Myxedema is a term used to denote severe hypothyroidism. Myxedema coma (MC) is an extreme complication of hypothyroidism with a incidence of 0.22 cases per million people per year.[1] MC is a life threatening emergency with mortality as high as 60%.[2] MC occurs as a result of long standing undiagnosed or undertreated hypothyroidism .Primary hypothyroidism accounts for more than 95% of cases and 5%accounts to hypothalamic or pituitary causes.[3] It is usually precipitated by a systemic illness. MC usually presents as hypothermia, bradycardia, hypotension, congestive heart failure, altered mental function and as coagulopathy.[4] Other organ systems including pulmonary, renal and gastric are also affected. Levothyroxine is recommended as the preparation of choice for treatment of hypothyroidism. Iniation of treatment has shown good outcomes in affected patients.[5] We present a 13 year old female a case of MC with initial presentation as a surgical abdomen.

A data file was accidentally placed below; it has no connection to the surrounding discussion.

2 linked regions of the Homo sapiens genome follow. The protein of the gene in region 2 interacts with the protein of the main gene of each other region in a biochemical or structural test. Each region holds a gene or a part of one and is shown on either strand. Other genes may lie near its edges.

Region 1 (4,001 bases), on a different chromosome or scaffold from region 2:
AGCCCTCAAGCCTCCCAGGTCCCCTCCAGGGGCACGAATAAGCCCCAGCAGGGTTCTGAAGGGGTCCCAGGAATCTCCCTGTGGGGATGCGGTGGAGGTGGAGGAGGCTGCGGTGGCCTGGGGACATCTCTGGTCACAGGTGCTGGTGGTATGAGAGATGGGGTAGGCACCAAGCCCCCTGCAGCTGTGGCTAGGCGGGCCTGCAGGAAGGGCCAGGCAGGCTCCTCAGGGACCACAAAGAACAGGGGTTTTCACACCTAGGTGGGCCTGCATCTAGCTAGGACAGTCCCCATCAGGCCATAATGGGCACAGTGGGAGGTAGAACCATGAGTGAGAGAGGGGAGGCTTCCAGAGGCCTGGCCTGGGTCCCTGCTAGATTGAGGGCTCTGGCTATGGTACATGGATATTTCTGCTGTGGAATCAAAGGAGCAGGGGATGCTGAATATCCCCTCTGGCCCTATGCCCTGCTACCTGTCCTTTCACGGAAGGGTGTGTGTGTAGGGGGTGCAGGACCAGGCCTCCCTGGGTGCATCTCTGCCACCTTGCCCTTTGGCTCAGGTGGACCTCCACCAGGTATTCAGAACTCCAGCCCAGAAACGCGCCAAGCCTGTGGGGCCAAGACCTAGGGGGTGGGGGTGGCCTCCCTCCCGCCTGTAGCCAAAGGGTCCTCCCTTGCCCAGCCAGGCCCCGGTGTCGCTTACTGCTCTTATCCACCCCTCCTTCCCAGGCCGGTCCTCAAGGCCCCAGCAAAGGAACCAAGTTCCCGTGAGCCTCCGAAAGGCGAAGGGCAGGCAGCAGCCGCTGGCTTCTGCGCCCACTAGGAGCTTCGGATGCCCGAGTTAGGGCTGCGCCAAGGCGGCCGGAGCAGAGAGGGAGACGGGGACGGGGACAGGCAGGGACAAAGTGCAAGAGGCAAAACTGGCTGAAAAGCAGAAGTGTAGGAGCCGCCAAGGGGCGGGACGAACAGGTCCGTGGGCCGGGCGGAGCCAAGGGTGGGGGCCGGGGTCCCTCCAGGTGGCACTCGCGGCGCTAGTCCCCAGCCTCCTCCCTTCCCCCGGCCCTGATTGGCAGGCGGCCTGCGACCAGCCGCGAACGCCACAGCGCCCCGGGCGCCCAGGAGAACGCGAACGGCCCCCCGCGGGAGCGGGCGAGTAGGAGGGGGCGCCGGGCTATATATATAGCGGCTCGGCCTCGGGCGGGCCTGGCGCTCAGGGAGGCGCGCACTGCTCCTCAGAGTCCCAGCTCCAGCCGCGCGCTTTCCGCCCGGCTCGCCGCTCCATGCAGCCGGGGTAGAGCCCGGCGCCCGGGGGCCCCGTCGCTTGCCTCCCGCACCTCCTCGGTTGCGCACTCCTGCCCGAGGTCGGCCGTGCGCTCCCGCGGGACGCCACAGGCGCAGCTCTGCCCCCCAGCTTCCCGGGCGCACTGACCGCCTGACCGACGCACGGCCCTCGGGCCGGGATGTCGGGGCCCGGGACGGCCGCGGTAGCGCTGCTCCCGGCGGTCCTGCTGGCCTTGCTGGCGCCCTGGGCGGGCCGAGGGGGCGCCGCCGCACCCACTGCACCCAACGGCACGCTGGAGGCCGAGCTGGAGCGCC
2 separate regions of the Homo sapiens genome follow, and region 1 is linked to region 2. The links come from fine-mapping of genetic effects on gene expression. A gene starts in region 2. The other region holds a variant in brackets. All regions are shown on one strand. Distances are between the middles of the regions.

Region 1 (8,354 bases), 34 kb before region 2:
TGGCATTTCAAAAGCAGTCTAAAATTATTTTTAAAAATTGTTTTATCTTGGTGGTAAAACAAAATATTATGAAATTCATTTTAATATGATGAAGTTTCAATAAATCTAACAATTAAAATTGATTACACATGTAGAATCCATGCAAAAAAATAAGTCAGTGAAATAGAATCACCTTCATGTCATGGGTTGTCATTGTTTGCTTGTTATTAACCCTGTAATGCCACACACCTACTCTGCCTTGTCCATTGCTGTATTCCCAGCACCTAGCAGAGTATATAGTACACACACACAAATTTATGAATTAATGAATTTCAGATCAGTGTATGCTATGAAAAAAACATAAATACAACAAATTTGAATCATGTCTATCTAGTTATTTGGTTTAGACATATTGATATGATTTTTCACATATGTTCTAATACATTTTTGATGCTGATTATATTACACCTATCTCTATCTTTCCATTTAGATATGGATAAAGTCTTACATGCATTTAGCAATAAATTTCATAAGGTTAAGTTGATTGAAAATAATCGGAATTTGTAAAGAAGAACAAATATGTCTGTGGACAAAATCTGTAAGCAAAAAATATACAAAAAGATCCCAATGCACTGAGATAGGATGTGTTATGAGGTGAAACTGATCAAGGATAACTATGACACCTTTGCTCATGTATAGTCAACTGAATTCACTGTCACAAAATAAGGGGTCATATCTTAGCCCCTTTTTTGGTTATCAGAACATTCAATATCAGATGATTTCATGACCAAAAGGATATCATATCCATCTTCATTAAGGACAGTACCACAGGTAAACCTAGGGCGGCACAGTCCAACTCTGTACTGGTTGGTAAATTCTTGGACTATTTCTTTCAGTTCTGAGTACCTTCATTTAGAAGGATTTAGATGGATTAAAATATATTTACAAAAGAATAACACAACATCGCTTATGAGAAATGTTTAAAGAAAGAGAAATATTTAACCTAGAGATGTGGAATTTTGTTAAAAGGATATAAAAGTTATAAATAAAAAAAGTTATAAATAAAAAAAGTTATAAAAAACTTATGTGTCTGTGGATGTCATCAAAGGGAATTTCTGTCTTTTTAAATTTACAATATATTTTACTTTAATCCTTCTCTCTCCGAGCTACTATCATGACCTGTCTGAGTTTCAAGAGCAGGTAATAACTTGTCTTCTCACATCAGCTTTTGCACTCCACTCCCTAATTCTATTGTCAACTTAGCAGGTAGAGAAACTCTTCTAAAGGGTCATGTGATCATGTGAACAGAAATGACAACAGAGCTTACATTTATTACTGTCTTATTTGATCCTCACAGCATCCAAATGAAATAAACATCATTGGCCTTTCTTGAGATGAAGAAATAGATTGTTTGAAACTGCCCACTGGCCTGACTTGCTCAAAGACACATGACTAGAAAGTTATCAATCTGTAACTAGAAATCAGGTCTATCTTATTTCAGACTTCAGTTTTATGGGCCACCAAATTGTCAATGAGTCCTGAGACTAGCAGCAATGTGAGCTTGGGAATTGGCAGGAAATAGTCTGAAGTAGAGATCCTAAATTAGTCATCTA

Case Report Top

A 13 year old female presented to the emergency department with complaints of abdominal distension, vomiting and not passed stools for 2 days, alterec sensorium for 1 day. At admission, child was in hypotensive shock, prolonged capillary refill time, cold peripheries and oxyhemoglobin saturation of 90% in room air. Following stabilisation with fluid boluses and ionotropic support, general examination revealed short stature, dry scaly skin over extremities, puffiness of face and legs and abdominal distension. Systemic examination revealed distended abdomen and diffuse tenderness. She was lethargic but responding to oral commands. Cardiac auscultation showed muffled heart sounds. Lungs were clear. Investigations revealed haemoglobin of 10g/dl, white cell counts of 33700 cells/cu mm, platelet of 1.19 lakh with prolonged prothrombin time and activated partial thromboplastin time. Liver enzymes were grossly elevated (SGOT- 3451, SGPT- 1326). Peripheral smear showed macrocytic anemia. Renal function was normal. X-ray abdomen showed gas filled bowel loops. Ultrasonogram abdomen also revealed the same. Child was also having persistent hypoglycaemia.